Use this URL to cite or link to this record in EThOS: https://ethos.bl.uk/OrderDetails.do?uin=uk.bl.ethos.751565
Title: A study of the electrochemical reduction of some nickel salts in the presence of organic additives
Author: Westmore, John Brian
Awarding Body: University of Surrey
Current Institution: University of Surrey
Date of Award: 1961
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Abstract:
The work describes the influence of coumarin on the polarography of the nickel ion at the dropping mercury electrode under the influence of a direct current. It was found that the nickel polarograms were distorted by adsorption of the coumarin on the surface of the electrode. The extent of the adsorption was a function of the coumarin concentration in the bulk of the solution, and also of the cathode potential. As the cathode potential was gradually made more negative the coumarin was eventually desorbed. The potential at which the nickel was reduced was coincident with that at which the desorption occurred. Studies on the influence of coumarin and some of its derivatives on the mercury electrocapillary curve indicated that they were adsorbed with the plane of the molecule parallel to the mercury surface. Coumarin is also reducible at the dropping electrode, the reduction requiring one electron per molecule of coumarin. The reduction products have been reported in the literature as the meso and racemic forms of tetrahydrodi-4,4'-coumarinyl. In the presence of excess nickel the apparent height of the coumarin wave is reduced to one-half its value in nickel-free solutions. For this, an explanation is offerred which requires that the products of the reduction of four coumarin molecules react with each nickel ion, in the diffusion layer surrounding a mercury drop, in such a way that reduction of the nickel ion can no longer take place. Evidence is given in favour of the suggestion that, in unbuffered solutions, cathodic reduction of coumarin produces hydroxide ions, which consequently cause removal of nickel ions from the diffusion layer by precipitation of nickel hydroxide. Further experimental evidence indicates that the phenomena controlling the electrochemical reduction of the nickel ion are confined to the boundary region between an electrolyte solution and the electrode surface.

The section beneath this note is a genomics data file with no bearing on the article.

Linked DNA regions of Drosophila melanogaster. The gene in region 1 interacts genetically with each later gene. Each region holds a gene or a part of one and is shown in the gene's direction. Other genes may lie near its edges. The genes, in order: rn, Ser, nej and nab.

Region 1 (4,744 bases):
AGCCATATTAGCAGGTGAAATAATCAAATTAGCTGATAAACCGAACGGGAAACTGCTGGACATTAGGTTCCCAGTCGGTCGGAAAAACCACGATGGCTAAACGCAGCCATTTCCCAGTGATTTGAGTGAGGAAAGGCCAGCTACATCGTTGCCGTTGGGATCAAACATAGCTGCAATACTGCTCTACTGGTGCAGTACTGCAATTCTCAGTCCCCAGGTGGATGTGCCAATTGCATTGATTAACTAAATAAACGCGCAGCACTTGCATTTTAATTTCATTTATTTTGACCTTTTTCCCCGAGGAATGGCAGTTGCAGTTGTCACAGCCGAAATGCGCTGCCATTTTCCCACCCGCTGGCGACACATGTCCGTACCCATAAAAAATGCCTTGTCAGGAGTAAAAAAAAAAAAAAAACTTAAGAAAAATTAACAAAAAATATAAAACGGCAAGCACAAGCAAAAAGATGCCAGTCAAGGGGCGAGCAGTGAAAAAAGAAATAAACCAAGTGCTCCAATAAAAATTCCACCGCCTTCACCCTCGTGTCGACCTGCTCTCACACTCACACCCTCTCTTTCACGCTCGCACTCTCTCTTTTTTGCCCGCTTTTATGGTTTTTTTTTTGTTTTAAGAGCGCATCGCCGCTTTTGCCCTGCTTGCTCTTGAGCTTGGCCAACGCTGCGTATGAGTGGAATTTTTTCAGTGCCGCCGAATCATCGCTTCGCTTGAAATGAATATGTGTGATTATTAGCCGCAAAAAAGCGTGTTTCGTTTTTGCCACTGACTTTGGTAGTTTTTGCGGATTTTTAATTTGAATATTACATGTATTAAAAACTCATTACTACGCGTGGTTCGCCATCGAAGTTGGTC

Supervisor: Not available Sponsor: Not available
Qualification Name: Thesis (Ph.D.) Qualification Level: Doctoral
EThOS ID: uk.bl.ethos.751565  DOI: Not available
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